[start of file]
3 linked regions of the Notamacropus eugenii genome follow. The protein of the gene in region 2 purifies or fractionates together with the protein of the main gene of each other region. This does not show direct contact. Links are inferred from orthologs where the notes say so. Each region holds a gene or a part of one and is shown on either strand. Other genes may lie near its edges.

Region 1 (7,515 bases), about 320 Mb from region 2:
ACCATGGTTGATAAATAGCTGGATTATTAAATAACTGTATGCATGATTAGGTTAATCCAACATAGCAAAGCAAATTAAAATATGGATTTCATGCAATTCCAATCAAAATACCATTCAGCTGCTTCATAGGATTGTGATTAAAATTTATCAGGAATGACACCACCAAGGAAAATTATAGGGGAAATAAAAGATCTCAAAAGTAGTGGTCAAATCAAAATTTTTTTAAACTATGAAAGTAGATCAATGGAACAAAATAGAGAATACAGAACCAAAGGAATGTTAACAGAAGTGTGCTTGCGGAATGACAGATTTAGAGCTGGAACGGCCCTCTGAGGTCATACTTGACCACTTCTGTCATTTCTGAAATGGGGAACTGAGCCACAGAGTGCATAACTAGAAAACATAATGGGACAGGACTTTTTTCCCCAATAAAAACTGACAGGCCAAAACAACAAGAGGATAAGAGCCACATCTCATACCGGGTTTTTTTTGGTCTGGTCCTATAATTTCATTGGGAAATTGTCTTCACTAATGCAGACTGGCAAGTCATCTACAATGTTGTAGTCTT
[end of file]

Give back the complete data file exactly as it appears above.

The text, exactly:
3 linked regions of the Notamacropus eugenii genome follow. The protein of the gene in region 2 purifies or fractionates together with the protein of the main gene of each other region. This does not show direct contact. Links are inferred from orthologs where the notes say so. Each region holds a gene or a part of one and is shown on either strand. Other genes may lie near its edges.

Region 1 (7,515 bases), about 320 Mb from region 2:
ACCATGGTTGATAAATAGCTGGATTATTAAATAACTGTATGCATGATTAGGTTAATCCAACATAGCAAAGCAAATTAAAATATGGATTTCATGCAATTCCAATCAAAATACCATTCAGCTGCTTCATAGGATTGTGATTAAAATTTATCAGGAATGACACCACCAAGGAAAATTATAGGGGAAATAAAAGATCTCAAAAGTAGTGGTCAAATCAAAATTTTTTTAAACTATGAAAGTAGATCAATGGAACAAAATAGAGAATACAGAACCAAAGGAATGTTAACAGAAGTGTGCTTGCGGAATGACAGATTTAGAGCTGGAACGGCCCTCTGAGGTCATACTTGACCACTTCTGTCATTTCTGAAATGGGGAACTGAGCCACAGAGTGCATAACTAGAAAACATAATGGGACAGGACTTTTTTCCCCAATAAAAACTGACAGGCCAAAACAACAAGAGGATAAGAGCCACATCTCATACCGGGTTTTTTTTGGTCTGGTCCTATAATTTCATTGGGAAATTGTCTTCACTAATGCAGACTGGCAAGTCATCTACAATGTTGTAGTCTT